The Bohman Brothers, Melanie Gilligan, Emma Hedditch, Janice Kerbel, Olivia Plender. Co-curated by Lina Dzuverovic (Electra) with Lizzie Carey-Thomas (Tate Britain) and Katharine Stout (Tate Britain).
Tate Britain, Millbank, London
Saturday 8th September 2007
A day of performance works that explore ideas of participation and storytelling. Melanie Gilligan presented the European premiere of The Miner's Object, a performance which combines information and storytelling in a strange parable about the social character of knowledge. In a new work Emma Hedditch generated and published texts in dialogue with the curators of Art Now, visitors to Tate Britain and others, as a means to discuss how we act and represent our participation in public life, through the cultural and political ideologies of democracy.
The Bohman Brothers offered personal responses to works on display in select galleries through a series of commissioned spoken word interventions. Olivia Plender enacted a live ghost story from her comic book series The Masterpiece, with the help of a few audience members. Presented for the first time as a live performance, Janice Kerbel's Nick Silver Can't Sleep tells a narcotic tale of thwarted desire through the voice of six nocturnal plants.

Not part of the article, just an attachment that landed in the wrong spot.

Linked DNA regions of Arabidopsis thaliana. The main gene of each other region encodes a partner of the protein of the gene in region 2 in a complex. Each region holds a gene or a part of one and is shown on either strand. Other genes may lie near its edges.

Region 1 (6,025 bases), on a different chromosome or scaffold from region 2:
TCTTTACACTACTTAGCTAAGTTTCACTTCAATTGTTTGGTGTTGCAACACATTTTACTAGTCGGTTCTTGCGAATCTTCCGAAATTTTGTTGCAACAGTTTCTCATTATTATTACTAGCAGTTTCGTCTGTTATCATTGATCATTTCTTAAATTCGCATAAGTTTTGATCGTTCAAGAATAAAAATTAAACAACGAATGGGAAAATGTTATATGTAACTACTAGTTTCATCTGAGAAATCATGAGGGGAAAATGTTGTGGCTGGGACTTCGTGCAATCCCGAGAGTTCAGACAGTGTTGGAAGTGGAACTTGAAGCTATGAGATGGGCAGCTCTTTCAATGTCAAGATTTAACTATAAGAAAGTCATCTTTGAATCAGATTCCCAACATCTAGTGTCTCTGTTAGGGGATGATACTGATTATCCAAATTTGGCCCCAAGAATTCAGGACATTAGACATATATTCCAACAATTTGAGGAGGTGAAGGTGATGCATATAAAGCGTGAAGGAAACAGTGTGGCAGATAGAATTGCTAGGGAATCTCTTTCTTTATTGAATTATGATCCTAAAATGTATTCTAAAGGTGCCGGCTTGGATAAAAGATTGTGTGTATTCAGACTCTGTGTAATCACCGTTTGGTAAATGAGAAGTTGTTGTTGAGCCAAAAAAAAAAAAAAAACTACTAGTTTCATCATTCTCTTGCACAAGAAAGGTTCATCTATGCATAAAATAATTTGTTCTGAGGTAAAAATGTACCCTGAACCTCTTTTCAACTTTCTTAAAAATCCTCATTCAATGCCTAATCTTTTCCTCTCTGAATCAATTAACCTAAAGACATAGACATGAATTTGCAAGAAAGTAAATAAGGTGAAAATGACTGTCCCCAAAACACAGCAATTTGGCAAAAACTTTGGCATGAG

London based artist and writer Melanie Gilligan uses unfolding narratives to investigate the way we understand and communicate our knowledge and perceptions. She examines relations between politics, aesthetics and their political economy. Writing sits at the heart of Gilligan's practice and she is known for her critical contribution to art magazines and journals as well as her own artwork.
The Bohman Brothers are London based artists Jonathan and Adam Bohman. They are known for their unique experimental sound based live performances that use found objects, text and an innumerable array of sound sources. The duos work is influenced by Fluxus, musique concrete and sound poetry, creating their own soundscapes in humourous visual set-ups.
London based artist Emma Hedditch makes work based on the ethos of knowledge-sharing, participation and the 'can do' attitude of DIY culture. Hedditch examines existing communities and works on projects that facilitate further collaboration. Predominantly, she uses video, conversation and live events as her practice, the final product secondary to the experience and action of building something together.
Olivia Plender's ongoing interest in historical research takes form in her artistic practice. She draws a vast array of influences extending from 19th century fine art and literature to 20th century science fiction and surrealism. Her work varies from pencil drawing and publications, to performance and installation.
Janice Kerbel's work often takes the form of a 'plan' or 'study', and is produced in reaction to existing systems or logics. Kerbel is exploring the relationship between reality, illusion and imagined ideals. Typical of Kerbel's approach is the play's understated form which belies the methodical processes behind it.